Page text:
Through DHLB, I’ve been given the opportunity to participate in the 4A’s Institute of Advanced Advertising Studies (IAAS) program, which is turning out to be an invaluable experience. Week four gave a collective feeling of inspiration and understanding when Brand Strategist Abby Kowalewitz, of A&G, taught a creative brief and strategy session that opened with asking how many people knew the importance of a creative brief. I knew it was vital but wasn’t entirely sure of its contents and the role of a brand strategist. Now, I’ve got it down.
A brand strategist needs to understand the company, the category and competition, the consumer, and the cultural context behind consumer behavior in order to write a strong creative brief.
Your creative brief should consist of the following:
Background: A brief outline of the client’s challenge and objectives along with category trends and competitive pressures.
Assignment: What are we trying to communicate? You’ll need to be clear, realistic and focus on a single goal.
Target audience: Who are we talking to? What are their attitudes, beliefs and values?
Insight: What is the key insight or tension we can leverage? Look for the opportunity to inspire, provoke, motivate, and engage.
Idea: What is the central point we want to communicate and the reason the audience needs the brand in their lives?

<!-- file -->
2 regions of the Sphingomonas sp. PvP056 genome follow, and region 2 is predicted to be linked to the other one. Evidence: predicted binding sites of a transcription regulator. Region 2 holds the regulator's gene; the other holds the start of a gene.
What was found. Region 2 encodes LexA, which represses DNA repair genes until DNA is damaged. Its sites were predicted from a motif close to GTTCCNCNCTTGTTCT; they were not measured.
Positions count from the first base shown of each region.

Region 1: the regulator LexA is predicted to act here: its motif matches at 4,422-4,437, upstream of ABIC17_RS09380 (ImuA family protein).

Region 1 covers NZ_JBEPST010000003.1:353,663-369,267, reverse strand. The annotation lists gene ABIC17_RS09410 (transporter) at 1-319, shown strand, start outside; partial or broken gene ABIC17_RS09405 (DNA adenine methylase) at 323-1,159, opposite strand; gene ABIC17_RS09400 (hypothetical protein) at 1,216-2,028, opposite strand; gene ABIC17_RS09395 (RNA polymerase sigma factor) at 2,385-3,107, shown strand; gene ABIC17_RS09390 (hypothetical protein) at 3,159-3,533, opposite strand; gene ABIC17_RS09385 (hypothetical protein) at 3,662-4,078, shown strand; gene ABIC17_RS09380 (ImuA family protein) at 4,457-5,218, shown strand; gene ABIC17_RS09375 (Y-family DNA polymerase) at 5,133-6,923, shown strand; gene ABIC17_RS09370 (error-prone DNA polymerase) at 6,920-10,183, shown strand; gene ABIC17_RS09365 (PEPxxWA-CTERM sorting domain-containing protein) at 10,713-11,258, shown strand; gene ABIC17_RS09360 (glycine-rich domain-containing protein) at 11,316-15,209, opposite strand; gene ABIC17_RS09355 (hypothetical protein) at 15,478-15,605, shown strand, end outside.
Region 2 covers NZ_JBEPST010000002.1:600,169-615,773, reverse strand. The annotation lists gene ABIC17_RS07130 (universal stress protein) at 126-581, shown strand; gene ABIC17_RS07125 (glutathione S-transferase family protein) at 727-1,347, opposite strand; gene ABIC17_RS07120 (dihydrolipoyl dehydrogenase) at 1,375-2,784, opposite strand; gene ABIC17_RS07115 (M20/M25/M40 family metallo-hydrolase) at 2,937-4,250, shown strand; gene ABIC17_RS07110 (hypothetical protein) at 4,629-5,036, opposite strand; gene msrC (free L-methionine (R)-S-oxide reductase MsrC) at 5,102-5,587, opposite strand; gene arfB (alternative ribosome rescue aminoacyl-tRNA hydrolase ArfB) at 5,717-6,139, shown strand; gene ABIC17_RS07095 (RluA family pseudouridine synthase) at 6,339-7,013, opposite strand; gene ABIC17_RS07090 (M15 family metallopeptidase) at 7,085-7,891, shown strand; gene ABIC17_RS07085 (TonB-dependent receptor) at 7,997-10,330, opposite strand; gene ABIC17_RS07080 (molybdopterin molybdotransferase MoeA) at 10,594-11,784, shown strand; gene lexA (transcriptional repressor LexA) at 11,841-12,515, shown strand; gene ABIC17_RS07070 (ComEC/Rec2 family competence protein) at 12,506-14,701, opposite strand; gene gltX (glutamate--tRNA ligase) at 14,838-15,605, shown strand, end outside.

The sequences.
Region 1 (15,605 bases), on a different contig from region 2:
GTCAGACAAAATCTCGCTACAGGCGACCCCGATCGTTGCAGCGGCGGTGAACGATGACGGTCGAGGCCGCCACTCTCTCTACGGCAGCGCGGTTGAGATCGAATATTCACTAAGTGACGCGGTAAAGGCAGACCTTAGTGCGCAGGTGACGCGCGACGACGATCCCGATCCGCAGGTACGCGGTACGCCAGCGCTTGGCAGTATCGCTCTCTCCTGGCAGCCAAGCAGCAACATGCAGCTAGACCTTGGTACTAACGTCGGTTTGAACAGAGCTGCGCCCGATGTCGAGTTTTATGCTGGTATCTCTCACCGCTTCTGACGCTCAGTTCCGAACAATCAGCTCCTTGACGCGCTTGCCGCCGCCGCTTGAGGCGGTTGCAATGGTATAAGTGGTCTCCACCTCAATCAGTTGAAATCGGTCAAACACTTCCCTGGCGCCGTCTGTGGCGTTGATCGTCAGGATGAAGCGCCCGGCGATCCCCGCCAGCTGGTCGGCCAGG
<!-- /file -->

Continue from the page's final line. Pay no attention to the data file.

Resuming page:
Reasons to believe: Three honest motivating support points that offer logical and emotional reasons for consumers to believe what you say.
Success metrics: How will you measure success? Make them as tangible as possible.
I found the most intriguing part of the creative brief to be the insight and idea, which is also the most difficult part to nail down. You need to take what you learn and find the white space. What are people missing? Where is the opportunity for people to connect? What does the brand have that no one else can talk about and connect in a way no other competitor can?
Then comes the fun part – bring the brief to life and give it that creative inspiration it needs to motivate and inspire. You can take the team on a field trip, create a war room and cover the walls with images and quotes. If you’re feeling real fancy, you can even conduct an experiment.
Take the time to get it right. After all this, your creative brief will be the bridge between the facts and creative inspiration. It will support, guide, and inspire and be an advocate for the audience.